Per Cecil, % effectiveness is 100 minus the number of women who get pregnant in 100 woman-years of usage. The example in the question was the Pill is 99% effective.
Well, what the % effectiveness of doing nothing at all? If 99% effective is to have any meaning to the average person, you would think that the numbers should be normalized such that using no birth control is 0% effective. But based on Cecil’s definition, it is better than 0% effective. That is, if 100 women use no birth control for a year, I’ll bet they don’t all get pregnant.
So what is the % effectiveness of no birth control, so we have a normalizing factor against which to judge birth control methods?
Not only that but what does “used” mean. (And I don’t mean to mimic Clinton here). Does it count the “Oops I forgot my pill today” errors or the “rhythm” “Oh we don’t need to use it today” gaps? That is, does it reflect actual usage or “perfect” usage.
According to this Planned Parenthood site, using no birth control has an approximate effectiveness rate of 15%.
There are generally two different percentages quoted in relation to birth control efficacy - one for perfect use which refers to failure rates for those whose use is consistent and always correct and another for typical use which refers to failure rates for women and men whose use is not consistent or always correct.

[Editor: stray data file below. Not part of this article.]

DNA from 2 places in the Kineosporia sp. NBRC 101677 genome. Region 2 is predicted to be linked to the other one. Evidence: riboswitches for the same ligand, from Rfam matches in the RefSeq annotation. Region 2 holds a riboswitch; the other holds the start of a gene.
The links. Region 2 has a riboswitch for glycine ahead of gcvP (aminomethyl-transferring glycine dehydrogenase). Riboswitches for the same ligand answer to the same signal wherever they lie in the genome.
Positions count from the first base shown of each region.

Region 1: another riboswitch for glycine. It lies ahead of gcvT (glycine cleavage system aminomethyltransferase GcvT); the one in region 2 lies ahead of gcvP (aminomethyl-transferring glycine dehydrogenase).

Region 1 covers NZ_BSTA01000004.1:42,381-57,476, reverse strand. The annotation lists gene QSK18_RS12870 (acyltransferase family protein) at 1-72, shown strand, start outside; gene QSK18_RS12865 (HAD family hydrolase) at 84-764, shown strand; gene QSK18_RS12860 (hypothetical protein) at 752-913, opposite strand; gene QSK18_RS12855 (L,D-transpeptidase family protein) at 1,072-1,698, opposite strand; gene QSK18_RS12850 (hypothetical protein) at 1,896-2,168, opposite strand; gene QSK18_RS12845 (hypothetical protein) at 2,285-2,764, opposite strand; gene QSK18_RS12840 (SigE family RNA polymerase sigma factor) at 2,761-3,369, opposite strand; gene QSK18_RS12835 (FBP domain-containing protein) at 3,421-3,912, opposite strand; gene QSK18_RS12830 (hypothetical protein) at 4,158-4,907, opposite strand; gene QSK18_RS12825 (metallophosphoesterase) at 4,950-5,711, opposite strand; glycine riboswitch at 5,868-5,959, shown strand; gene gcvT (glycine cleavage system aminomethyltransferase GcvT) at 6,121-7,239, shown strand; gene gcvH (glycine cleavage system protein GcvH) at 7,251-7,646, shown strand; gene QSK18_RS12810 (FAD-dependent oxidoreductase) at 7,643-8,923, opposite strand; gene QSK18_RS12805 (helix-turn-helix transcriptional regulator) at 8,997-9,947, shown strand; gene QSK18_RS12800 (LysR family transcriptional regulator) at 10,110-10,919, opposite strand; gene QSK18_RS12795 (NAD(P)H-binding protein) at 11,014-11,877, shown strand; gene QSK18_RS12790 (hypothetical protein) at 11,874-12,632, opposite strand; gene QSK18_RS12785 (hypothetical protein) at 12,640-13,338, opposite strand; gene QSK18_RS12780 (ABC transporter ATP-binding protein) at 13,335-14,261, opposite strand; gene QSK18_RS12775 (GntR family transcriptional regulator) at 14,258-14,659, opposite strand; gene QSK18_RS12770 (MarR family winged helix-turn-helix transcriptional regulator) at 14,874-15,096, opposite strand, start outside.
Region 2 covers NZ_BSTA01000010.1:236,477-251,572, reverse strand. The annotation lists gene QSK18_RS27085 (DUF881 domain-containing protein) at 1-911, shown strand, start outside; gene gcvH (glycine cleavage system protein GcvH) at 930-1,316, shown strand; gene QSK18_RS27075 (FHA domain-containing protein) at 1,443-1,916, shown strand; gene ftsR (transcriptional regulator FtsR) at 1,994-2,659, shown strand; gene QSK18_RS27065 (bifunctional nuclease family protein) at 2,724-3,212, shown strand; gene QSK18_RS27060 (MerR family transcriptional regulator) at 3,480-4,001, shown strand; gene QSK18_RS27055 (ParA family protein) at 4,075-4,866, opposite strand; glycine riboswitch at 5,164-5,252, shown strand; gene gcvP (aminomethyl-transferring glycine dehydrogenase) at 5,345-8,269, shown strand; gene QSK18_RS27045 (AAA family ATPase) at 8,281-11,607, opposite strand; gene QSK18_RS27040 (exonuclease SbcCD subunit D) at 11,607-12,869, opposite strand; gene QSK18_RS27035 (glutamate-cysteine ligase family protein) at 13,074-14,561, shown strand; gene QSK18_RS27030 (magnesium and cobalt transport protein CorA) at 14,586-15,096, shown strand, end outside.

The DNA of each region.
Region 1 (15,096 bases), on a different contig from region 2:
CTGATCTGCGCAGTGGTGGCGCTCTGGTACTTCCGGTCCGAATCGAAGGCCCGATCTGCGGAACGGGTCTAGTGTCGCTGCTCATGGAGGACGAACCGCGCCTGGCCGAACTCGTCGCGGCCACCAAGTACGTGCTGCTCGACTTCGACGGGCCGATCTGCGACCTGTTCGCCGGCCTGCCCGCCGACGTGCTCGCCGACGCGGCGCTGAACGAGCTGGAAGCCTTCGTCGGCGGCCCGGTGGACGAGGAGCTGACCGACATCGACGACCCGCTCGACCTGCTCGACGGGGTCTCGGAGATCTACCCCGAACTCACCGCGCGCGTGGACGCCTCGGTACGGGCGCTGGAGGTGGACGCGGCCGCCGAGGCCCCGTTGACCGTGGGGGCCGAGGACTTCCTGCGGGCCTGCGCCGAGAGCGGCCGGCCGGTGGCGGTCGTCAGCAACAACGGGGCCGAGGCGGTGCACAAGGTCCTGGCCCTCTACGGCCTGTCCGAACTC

According to the link above, the pill is 99.7% effective with perfect use. That drops down to 92% with typical use.
It’s interesting to note that while a male condom is 98% effective with perfect use, that figure drops dramatically down to only 85% with typical use! :eek:
I’ve seen that number before, and I have to say it still amazes me. It’s not exactly rocket science.
It is sort of rocket-shaped science, though.
The problem I always have with these percentages is that they do not include rate of sexual activity or age. Perhaps their data used an even amount of men and women from different age groups, but probably not. I imagine condoms are more used among the explosively fertile young teen crowd than in other groups and therefore this would reduce the aparrent overall effectiveness of the method.
Another way of looking at it is the percent effectiveness per year. That is, if a woman uses no birth control, she has an 80 - 90% chance of getting pregnant–corresponding roughly to an effectiveness rate of 15%.
The important thing to remember is that these figures are PER YEAR. Thus, if condoms have an 85% effectiveness rate, the chance of avoiding pregnancy for two years in a row are 0.85 x 0.85, or around 65%. For 3 years, take 85% of that. And so on.
So even if a woman is using birth control pills with their 97% per year protection, her chances of getting pregnant every five to eight years are pretty good. And if she’s afraid to get them, can’t afford them, or hasn’t been told by her doctor that certain medicines cancel their effects, her risks are even higher.
Just as with skiing–sooner or later you’re going to fall and break something. “Sorry, no medical treatment for you–everyone knows that skiing for pleasure causes broken collar bones!”